Gardaí set up new operation to enforce speed limits, seat belt wearing and phone use

‘Bad summer’ for road deaths as gardaí record highest monthly fatalities since 2012

Under Operation Teorainn gardaí will focus on  enforcing the laws on speed limits, seat belt wearing and mobile phone use by drivers. Photograph: Cyril Byrne

Under Operation Teorainn gardaí will focus on enforcing the laws on speed limits, seat belt wearing and mobile phone use by drivers. Photograph: Cyril Byrne

 

Gardaí have set up a new operation to target dangerous driver behaviours until the end of the year after a “bad summer for road safety”.

Twenty-four deaths were recorded in August, the highest number of monthly fatalities since June 2012, when there were 26.

According to figures compiled by the Garda, while the number of deaths overall this year at 112 is down about nine on the similar period last year, the numbers in August and in some categories, particularly driver-deaths, is a cause for concern.

There has been a 19 per cent increase in the number of drivers killed, at 58 this year, compared to the number of drivers killed up to the similar period in 2020, when driver deaths amounted to 48.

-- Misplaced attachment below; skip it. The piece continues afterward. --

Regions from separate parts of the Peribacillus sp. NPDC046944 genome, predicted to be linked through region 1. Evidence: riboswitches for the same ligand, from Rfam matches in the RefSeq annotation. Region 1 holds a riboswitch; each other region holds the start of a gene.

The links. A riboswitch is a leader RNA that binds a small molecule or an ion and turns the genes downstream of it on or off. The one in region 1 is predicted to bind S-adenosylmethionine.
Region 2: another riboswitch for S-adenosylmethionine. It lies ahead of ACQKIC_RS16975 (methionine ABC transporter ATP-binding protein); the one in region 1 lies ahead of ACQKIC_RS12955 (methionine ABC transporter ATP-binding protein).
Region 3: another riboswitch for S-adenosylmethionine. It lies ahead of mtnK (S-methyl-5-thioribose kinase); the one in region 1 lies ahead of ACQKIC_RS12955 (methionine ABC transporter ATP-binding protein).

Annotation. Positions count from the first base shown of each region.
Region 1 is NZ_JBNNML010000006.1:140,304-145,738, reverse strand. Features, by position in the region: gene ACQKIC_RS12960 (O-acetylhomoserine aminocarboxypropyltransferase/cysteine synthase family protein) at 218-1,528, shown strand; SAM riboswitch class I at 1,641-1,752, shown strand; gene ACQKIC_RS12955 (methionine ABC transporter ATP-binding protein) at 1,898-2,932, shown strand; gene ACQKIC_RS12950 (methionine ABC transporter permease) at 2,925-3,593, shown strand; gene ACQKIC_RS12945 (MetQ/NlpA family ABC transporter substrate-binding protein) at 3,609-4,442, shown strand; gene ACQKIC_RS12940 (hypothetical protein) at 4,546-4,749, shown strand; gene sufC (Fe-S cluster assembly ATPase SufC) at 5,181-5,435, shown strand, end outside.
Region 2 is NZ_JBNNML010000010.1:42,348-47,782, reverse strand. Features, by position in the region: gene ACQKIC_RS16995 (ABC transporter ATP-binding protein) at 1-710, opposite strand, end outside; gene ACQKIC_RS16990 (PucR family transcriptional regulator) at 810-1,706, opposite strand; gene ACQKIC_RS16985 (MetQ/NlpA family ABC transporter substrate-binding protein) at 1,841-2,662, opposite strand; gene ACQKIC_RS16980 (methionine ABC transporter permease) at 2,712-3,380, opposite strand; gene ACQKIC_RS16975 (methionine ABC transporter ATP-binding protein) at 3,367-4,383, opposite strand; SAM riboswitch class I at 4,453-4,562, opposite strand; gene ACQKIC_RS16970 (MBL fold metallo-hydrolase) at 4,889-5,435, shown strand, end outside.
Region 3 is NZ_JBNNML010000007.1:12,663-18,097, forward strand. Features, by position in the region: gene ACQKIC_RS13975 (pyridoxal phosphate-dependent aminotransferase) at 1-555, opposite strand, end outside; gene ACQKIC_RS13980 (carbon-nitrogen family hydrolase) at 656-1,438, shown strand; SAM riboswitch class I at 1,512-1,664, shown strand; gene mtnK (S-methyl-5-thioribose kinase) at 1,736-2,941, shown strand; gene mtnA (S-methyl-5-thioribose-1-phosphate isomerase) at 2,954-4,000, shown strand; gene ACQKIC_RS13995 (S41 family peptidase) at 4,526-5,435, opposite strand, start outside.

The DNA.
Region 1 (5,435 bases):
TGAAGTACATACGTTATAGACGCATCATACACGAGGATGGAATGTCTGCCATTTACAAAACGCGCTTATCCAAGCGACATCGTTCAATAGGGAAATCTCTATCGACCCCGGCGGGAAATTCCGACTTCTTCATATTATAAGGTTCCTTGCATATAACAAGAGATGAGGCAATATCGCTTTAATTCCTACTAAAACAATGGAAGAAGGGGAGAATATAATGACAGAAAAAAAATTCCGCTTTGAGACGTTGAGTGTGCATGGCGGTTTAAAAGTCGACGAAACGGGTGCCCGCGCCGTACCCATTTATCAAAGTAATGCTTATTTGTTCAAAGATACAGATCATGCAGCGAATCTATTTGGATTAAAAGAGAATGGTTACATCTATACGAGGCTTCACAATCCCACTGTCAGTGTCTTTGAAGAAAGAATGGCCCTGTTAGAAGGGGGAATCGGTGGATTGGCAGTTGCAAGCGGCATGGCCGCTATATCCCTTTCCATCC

In 2021, some 78 per cent of fatalities have occurred on rural roads with a speed limit of 80km/h or above which will be a particular focus of Operation Teorainn.

Teorainn, which is Irish for “boundary”, aims to target driver behaviour for the remainder of 2021, including unaccompanied driving, and road transport offences.

Operation Teorainn will be mounted nationwide and focus on speeding, driving while intoxicated, non-seat belt wearing and the use of mobile phones, as well as unaccompanied driving by learner drivers, plus road transport offences.

The Road Safety Authority (RSA) will support the plan with road safety awareness campaigns.

With just two and a half months remaining in 2021, the Garda and the RSA have called on road users, and particularly drivers, to make a greater effort to stay safe on the road.

Some 33 people were killed in the final three months of last year.

Chief Supt Michael Hennebry, Garda National Roads Policing Bureau, said roads are shared spaces “and we all have a duty of care, to ourselves and to others, to keep each and every road user safe. I am urging every road user to play their part by complying with the road traffic legislation and assist An Garda Síochána to make our roads safer places for all.”

He added every fatal or serious injury collision “has a devastating impact on the family, friends and communities of the people involved”.

Commenting on the joint road safety initiative, chief executive of the RSA Sam Waide said the media campaigns would be focused on “speeding, drink-driving, drug-driving and non-seat belt wearing”.

The RSA also plans to deploy two new radio advertising and digital media-led interventions in support of the Garda enforcement effort. The first will target learner and novice drivers.

The second campaign is targeted at male drivers who are very strongly represented among driver fatalities.